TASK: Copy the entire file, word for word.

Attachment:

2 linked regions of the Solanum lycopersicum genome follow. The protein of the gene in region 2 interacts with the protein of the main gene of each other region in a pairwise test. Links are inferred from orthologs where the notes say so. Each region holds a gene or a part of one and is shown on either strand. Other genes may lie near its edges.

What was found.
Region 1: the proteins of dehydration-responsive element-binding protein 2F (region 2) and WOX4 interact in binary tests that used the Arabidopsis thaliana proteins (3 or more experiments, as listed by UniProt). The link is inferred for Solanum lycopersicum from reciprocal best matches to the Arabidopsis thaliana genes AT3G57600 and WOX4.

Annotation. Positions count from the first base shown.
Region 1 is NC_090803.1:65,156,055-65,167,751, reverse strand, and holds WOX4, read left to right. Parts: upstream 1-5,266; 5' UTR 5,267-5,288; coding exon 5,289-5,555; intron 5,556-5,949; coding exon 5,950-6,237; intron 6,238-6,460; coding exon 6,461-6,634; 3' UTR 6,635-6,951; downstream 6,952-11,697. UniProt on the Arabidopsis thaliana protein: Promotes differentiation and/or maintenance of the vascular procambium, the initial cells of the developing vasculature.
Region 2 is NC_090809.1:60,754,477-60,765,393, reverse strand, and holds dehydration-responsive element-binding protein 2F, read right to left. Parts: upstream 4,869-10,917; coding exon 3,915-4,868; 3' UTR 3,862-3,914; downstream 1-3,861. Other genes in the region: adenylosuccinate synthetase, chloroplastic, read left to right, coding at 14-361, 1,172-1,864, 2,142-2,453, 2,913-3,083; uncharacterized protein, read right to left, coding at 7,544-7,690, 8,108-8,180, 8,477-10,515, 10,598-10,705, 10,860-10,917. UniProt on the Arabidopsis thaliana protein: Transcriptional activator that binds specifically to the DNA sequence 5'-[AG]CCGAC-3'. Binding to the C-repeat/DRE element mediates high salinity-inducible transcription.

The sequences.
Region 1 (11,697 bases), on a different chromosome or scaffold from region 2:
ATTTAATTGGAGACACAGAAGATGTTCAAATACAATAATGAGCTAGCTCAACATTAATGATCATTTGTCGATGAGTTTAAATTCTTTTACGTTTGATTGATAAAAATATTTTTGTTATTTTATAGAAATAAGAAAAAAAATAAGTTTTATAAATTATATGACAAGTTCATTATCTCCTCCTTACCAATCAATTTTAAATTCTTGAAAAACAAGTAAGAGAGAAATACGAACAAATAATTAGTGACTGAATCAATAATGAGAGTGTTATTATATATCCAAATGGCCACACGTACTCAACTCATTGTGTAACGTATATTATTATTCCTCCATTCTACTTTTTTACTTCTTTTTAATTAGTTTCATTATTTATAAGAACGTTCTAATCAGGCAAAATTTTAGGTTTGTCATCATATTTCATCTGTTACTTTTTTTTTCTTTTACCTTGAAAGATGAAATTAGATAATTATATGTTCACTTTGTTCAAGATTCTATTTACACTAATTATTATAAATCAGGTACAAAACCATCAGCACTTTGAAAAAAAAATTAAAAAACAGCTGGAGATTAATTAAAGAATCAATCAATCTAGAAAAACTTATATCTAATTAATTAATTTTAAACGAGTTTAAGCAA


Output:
2 linked regions of the Solanum lycopersicum genome follow. The protein of the gene in region 2 interacts with the protein of the main gene of each other region in a pairwise test. Links are inferred from orthologs where the notes say so. Each region holds a gene or a part of one and is shown on either strand. Other genes may lie near its edges.

What was found.
Region 1: the proteins of dehydration-responsive element-binding protein 2F (region 2) and WOX4 interact in binary tests that used the Arabidopsis thaliana proteins (3 or more experiments, as listed by UniProt). The link is inferred for Solanum lycopersicum from reciprocal best matches to the Arabidopsis thaliana genes AT3G57600 and WOX4.

Annotation. Positions count from the first base shown.
Region 1 is NC_090803.1:65,156,055-65,167,751, reverse strand, and holds WOX4, read left to right. Parts: upstream 1-5,266; 5' UTR 5,267-5,288; coding exon 5,289-5,555; intron 5,556-5,949; coding exon 5,950-6,237; intron 6,238-6,460; coding exon 6,461-6,634; 3' UTR 6,635-6,951; downstream 6,952-11,697. UniProt on the Arabidopsis thaliana protein: Promotes differentiation and/or maintenance of the vascular procambium, the initial cells of the developing vasculature.
Region 2 is NC_090809.1:60,754,477-60,765,393, reverse strand, and holds dehydration-responsive element-binding protein 2F, read right to left. Parts: upstream 4,869-10,917; coding exon 3,915-4,868; 3' UTR 3,862-3,914; downstream 1-3,861. Other genes in the region: adenylosuccinate synthetase, chloroplastic, read left to right, coding at 14-361, 1,172-1,864, 2,142-2,453, 2,913-3,083; uncharacterized protein, read right to left, coding at 7,544-7,690, 8,108-8,180, 8,477-10,515, 10,598-10,705, 10,860-10,917. UniProt on the Arabidopsis thaliana protein: Transcriptional activator that binds specifically to the DNA sequence 5'-[AG]CCGAC-3'. Binding to the C-repeat/DRE element mediates high salinity-inducible transcription.

The sequences.
Region 1 (11,697 bases), on a different chromosome or scaffold from region 2:
ATTTAATTGGAGACACAGAAGATGTTCAAATACAATAATGAGCTAGCTCAACATTAATGATCATTTGTCGATGAGTTTAAATTCTTTTACGTTTGATTGATAAAAATATTTTTGTTATTTTATAGAAATAAGAAAAAAAATAAGTTTTATAAATTATATGACAAGTTCATTATCTCCTCCTTACCAATCAATTTTAAATTCTTGAAAAACAAGTAAGAGAGAAATACGAACAAATAATTAGTGACTGAATCAATAATGAGAGTGTTATTATATATCCAAATGGCCACACGTACTCAACTCATTGTGTAACGTATATTATTATTCCTCCATTCTACTTTTTTACTTCTTTTTAATTAGTTTCATTATTTATAAGAACGTTCTAATCAGGCAAAATTTTAGGTTTGTCATCATATTTCATCTGTTACTTTTTTTTTCTTTTACCTTGAAAGATGAAATTAGATAATTATATGTTCACTTTGTTCAAGATTCTATTTACACTAATTATTATAAATCAGGTACAAAACCATCAGCACTTTGAAAAAAAAATTAAAAAACAGCTGGAGATTAATTAAAGAATCAATCAATCTAGAAAAACTTATATCTAATTAATTAATTTTAAACGAGTTTAAGCAA